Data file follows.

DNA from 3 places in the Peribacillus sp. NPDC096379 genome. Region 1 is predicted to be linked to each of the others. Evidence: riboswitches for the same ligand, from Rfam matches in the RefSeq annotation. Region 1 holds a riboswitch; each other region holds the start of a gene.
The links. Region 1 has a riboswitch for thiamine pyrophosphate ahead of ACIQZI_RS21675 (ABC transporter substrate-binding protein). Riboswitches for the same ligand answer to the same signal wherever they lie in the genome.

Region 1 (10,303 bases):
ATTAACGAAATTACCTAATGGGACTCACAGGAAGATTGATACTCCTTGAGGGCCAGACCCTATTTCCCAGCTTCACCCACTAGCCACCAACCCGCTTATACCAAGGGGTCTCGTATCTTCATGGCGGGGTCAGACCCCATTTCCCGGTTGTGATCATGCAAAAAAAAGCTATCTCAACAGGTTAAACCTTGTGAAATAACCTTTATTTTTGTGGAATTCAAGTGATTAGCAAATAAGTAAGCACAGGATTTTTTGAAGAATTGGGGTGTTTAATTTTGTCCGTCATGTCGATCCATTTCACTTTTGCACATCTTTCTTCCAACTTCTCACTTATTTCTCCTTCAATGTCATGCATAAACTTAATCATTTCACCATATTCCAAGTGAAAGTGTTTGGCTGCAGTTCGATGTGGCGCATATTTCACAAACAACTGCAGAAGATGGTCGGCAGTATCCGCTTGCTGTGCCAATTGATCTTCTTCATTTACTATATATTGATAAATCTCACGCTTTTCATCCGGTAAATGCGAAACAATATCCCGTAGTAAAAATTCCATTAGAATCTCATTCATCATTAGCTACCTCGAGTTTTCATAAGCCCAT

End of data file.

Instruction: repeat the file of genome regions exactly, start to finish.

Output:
DNA from 3 places in the Peribacillus sp. NPDC096379 genome. Region 1 is predicted to be linked to each of the others. Evidence: riboswitches for the same ligand, from Rfam matches in the RefSeq annotation. Region 1 holds a riboswitch; each other region holds the start of a gene.
The links. Region 1 has a riboswitch for thiamine pyrophosphate ahead of ACIQZI_RS21675 (ABC transporter substrate-binding protein). Riboswitches for the same ligand answer to the same signal wherever they lie in the genome.

Region 1 (10,303 bases):
ATTAACGAAATTACCTAATGGGACTCACAGGAAGATTGATACTCCTTGAGGGCCAGACCCTATTTCCCAGCTTCACCCACTAGCCACCAACCCGCTTATACCAAGGGGTCTCGTATCTTCATGGCGGGGTCAGACCCCATTTCCCGGTTGTGATCATGCAAAAAAAAGCTATCTCAACAGGTTAAACCTTGTGAAATAACCTTTATTTTTGTGGAATTCAAGTGATTAGCAAATAAGTAAGCACAGGATTTTTTGAAGAATTGGGGTGTTTAATTTTGTCCGTCATGTCGATCCATTTCACTTTTGCACATCTTTCTTCCAACTTCTCACTTATTTCTCCTTCAATGTCATGCATAAACTTAATCATTTCACCATATTCCAAGTGAAAGTGTTTGGCTGCAGTTCGATGTGGCGCATATTTCACAAACAACTGCAGAAGATGGTCGGCAGTATCCGCTTGCTGTGCCAATTGATCTTCTTCATTTACTATATATTGATAAATCTCACGCTTTTCATCCGGTAAATGCGAAACAATATCCCGTAGTAAAAATTCCATTAGAATCTCATTCATCATTAGCTACCTCGAGTTTTCATAAGCCCAT